Commencement 2016: URI graduate student in chemical engineering works on sensor project to detect explosives used by terrorists

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KINGSTON, R.I., May 6, 2016—They hit it off right away. Otto Gregory, a chemical engineering professor at the University of Rhode Island, was looking for someone smart—and in it for the long haul. Zachary Caron, a chemistry whiz working in private industry, was eager to work on a project that could thwart terrorism.


Together, they’ve helped create a sensor that detects triacetone triperoxide, or TATP, the explosive terrorists used in the Brussels bombings, as well as the Paris attacks in November and the London bombings in 2005.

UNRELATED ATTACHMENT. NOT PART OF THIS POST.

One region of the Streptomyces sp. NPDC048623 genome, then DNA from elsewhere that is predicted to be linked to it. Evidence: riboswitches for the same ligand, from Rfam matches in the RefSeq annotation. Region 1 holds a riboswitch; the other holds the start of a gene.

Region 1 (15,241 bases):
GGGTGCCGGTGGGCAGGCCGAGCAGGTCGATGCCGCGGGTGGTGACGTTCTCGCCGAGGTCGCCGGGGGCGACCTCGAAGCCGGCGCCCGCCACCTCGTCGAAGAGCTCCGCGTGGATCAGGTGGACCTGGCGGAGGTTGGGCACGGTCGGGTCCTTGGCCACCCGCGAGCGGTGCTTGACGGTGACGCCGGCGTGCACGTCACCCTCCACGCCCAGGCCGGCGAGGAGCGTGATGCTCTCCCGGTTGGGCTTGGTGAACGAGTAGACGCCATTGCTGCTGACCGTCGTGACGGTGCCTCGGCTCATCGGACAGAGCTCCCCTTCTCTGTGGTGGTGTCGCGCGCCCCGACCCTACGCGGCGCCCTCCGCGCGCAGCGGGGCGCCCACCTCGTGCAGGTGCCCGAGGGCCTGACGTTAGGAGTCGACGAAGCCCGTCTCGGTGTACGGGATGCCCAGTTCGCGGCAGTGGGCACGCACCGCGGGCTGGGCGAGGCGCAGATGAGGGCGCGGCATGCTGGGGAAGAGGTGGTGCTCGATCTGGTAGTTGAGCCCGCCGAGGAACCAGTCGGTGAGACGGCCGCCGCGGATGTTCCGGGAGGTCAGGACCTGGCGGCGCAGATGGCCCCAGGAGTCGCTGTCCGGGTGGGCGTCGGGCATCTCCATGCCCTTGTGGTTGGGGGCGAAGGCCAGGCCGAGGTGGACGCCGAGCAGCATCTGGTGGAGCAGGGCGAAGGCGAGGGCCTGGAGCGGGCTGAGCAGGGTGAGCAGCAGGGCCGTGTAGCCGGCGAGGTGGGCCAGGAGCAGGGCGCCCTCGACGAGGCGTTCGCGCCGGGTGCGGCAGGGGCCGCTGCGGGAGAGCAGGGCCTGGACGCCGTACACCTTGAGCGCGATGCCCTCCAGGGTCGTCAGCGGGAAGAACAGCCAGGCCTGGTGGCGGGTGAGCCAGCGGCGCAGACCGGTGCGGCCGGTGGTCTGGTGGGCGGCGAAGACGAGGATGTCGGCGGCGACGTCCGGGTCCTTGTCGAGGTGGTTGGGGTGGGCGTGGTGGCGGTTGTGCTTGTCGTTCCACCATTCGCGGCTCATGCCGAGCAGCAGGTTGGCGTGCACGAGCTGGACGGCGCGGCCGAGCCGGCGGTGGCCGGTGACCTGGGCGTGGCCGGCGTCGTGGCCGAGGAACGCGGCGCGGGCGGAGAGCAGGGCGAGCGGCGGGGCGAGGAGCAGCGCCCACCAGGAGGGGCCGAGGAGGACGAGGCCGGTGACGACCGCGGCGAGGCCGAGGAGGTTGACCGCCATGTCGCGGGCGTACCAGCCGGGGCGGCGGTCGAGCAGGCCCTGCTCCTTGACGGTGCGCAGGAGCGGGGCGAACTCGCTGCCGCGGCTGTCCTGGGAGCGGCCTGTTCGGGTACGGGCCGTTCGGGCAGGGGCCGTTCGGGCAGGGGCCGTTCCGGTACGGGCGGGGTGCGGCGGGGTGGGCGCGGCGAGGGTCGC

Caron, 24, of Scituate, will graduate with a master’s degree in chemical engineering in May after studying for two years with Gregory as part of the Sensors and Surface Technology Partnership.


“It’s awesome working on a project you know will do something for the greater good,” says Caron. “It’s incredibly fulfilling knowing that you’re helping protect innocent people. It makes me want to work even harder.”


The sensor is still in its preliminary stage, but Caron and Gregory hope to have a portable version by the end of April that they can test in different environments other than their laboratory in Kirk Hall. The ultimate goal is to find one molecule of an explosive in a billion molecules of air, says Caron.


Numbers were Caron’s first interest. He’d spend hours as a kid doing math problems while his friends were playing video games. Then he switched to English, writing short stories. Chemistry roared into his life as a junior at Scituate High School thanks to a great teacher, George Goodfellow.